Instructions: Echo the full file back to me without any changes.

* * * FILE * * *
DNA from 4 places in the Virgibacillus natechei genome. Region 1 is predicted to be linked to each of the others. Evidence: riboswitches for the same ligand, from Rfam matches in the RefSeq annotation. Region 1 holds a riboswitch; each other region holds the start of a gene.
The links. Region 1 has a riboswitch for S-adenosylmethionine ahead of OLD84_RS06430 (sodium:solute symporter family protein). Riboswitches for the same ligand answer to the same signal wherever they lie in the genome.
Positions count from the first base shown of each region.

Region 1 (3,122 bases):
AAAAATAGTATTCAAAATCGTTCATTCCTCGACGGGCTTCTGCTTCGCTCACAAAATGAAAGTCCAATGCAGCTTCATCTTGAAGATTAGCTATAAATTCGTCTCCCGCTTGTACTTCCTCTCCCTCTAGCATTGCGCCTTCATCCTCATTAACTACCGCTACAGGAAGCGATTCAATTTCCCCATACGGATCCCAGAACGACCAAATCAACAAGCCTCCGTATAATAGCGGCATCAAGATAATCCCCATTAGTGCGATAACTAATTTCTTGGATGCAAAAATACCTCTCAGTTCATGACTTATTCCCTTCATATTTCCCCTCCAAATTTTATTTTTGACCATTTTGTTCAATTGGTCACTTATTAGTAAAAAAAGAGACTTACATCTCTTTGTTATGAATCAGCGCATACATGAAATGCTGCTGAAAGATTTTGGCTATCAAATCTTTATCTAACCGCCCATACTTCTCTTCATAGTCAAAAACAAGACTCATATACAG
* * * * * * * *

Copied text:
DNA from 4 places in the Virgibacillus natechei genome. Region 1 is predicted to be linked to each of the others. Evidence: riboswitches for the same ligand, from Rfam matches in the RefSeq annotation. Region 1 holds a riboswitch; each other region holds the start of a gene.
The links. Region 1 has a riboswitch for S-adenosylmethionine ahead of OLD84_RS06430 (sodium:solute symporter family protein). Riboswitches for the same ligand answer to the same signal wherever they lie in the genome.
Positions count from the first base shown of each region.

Region 1 (3,122 bases):
AAAAATAGTATTCAAAATCGTTCATTCCTCGACGGGCTTCTGCTTCGCTCACAAAATGAAAGTCCAATGCAGCTTCATCTTGAAGATTAGCTATAAATTCGTCTCCCGCTTGTACTTCCTCTCCCTCTAGCATTGCGCCTTCATCCTCATTAACTACCGCTACAGGAAGCGATTCAATTTCCCCATACGGATCCCAGAACGACCAAATCAACAAGCCTCCGTATAATAGCGGCATCAAGATAATCCCCATTAGTGCGATAACTAATTTCTTGGATGCAAAAATACCTCTCAGTTCATGACTTATTCCCTTCATATTTCCCCTCCAAATTTTATTTTTGACCATTTTGTTCAATTGGTCACTTATTAGTAAAAAAAGAGACTTACATCTCTTTGTTATGAATCAGCGCATACATGAAATGCTGCTGAAAGATTTTGGCTATCAAATCTTTATCTAACCGCCCATACTTCTCTTCATAGTCAAAAACAAGACTCATATACAG